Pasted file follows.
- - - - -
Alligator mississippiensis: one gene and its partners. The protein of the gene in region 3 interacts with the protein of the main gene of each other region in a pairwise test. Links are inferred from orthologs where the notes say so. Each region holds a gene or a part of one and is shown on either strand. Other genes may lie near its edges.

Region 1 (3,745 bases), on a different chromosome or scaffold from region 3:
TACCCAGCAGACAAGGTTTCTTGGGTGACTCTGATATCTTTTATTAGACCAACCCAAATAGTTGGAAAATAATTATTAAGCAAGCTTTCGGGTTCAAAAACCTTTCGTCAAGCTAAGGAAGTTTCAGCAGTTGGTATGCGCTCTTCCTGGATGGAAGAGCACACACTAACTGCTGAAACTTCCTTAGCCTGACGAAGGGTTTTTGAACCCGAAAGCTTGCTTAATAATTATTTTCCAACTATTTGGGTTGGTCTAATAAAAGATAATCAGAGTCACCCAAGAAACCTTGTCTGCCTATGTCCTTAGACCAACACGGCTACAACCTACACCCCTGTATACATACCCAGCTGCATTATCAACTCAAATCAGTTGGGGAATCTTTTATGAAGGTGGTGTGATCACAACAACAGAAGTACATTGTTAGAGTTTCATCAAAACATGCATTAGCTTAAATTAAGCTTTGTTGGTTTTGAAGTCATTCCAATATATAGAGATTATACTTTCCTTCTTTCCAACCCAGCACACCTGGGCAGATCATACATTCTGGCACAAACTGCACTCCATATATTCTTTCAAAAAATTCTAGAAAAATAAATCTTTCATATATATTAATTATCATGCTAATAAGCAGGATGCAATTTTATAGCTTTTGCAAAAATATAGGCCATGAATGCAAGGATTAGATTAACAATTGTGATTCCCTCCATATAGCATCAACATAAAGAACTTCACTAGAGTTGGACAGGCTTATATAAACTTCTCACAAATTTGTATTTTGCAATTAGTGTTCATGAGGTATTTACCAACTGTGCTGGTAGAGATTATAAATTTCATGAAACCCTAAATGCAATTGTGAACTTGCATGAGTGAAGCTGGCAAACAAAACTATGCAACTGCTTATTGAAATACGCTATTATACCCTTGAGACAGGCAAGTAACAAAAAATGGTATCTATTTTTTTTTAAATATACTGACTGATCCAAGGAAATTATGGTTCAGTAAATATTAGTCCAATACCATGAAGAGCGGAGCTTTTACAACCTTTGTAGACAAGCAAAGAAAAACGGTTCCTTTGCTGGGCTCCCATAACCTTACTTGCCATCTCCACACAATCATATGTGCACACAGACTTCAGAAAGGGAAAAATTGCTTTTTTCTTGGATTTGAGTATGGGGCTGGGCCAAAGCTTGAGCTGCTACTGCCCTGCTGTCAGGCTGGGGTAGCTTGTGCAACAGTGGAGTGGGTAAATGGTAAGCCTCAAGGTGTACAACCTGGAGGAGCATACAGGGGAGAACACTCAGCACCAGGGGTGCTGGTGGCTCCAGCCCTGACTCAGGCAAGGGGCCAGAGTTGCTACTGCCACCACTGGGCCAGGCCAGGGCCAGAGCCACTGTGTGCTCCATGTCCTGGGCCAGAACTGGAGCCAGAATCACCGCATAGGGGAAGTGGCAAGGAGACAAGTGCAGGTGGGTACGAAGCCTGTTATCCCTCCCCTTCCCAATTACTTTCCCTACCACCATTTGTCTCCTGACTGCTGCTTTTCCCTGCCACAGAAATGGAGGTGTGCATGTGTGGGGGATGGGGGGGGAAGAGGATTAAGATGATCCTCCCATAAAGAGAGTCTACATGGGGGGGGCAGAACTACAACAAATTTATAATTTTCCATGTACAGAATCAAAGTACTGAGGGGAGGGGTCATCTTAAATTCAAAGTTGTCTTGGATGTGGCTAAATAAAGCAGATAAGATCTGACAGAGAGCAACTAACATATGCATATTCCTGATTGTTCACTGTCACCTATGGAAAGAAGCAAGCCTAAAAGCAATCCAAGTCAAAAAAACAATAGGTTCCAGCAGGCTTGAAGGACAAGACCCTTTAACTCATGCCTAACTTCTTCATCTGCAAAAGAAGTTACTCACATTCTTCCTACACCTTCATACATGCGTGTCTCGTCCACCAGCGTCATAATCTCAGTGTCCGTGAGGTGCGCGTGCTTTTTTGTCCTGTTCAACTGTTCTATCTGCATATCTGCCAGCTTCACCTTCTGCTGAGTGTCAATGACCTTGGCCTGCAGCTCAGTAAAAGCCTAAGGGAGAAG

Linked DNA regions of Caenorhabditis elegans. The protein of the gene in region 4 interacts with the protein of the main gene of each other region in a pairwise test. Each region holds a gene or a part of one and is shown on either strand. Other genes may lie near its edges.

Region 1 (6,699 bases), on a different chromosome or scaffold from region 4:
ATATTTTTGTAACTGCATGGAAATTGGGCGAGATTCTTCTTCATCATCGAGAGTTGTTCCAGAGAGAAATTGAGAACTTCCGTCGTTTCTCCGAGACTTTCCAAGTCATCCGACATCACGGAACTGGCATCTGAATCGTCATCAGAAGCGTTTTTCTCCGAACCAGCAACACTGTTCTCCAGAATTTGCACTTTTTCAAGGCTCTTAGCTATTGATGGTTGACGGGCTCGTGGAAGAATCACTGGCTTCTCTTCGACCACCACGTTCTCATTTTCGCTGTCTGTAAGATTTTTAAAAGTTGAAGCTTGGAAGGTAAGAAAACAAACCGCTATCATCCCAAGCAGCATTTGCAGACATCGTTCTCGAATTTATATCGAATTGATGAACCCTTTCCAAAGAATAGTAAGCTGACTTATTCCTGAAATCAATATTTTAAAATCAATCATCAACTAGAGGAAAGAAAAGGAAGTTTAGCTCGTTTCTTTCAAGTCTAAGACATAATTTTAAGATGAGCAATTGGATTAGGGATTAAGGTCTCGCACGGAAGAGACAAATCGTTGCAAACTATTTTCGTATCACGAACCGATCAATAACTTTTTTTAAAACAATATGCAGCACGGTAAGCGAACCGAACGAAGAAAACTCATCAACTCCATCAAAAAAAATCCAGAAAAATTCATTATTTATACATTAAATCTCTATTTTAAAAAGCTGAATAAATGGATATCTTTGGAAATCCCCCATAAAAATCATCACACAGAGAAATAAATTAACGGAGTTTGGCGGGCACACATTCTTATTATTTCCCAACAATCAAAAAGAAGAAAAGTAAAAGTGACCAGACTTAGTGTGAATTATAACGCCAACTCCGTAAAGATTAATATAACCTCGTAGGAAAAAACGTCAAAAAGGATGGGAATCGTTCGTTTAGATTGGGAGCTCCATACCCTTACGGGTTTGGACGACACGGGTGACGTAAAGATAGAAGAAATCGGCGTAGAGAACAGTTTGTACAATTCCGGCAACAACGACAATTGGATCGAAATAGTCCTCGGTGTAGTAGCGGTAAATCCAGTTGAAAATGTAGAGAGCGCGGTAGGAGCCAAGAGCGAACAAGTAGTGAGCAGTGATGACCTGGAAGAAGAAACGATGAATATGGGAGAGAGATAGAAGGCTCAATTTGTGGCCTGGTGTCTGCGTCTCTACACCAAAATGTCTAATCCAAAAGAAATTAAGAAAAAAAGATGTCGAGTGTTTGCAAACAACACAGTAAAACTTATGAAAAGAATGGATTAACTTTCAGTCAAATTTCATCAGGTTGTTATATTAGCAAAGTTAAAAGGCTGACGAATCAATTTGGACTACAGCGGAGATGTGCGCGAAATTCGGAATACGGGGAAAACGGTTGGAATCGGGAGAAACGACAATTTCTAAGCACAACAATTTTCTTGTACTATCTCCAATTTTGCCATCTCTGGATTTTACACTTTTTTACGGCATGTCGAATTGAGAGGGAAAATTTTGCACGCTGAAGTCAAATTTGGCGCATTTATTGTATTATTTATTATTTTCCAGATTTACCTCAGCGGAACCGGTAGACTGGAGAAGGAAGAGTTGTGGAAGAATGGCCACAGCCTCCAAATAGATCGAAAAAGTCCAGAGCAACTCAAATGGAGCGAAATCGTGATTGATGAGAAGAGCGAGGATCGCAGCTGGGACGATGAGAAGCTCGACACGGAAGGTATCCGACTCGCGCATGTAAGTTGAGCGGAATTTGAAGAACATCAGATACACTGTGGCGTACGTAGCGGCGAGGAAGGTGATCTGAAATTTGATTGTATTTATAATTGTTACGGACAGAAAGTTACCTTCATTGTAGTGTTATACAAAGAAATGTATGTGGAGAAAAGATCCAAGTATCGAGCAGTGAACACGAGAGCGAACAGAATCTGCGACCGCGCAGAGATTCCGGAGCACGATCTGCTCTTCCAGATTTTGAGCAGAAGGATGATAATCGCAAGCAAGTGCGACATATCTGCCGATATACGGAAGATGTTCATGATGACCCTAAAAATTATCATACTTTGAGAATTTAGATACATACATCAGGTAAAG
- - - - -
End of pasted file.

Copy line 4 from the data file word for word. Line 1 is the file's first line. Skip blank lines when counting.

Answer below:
Linked DNA regions of Caenorhabditis elegans. The protein of the gene in region 4 interacts with the protein of the main gene of each other region in a pairwise test. Each region holds a gene or a part of one and is shown on either strand. Other genes may lie near its edges.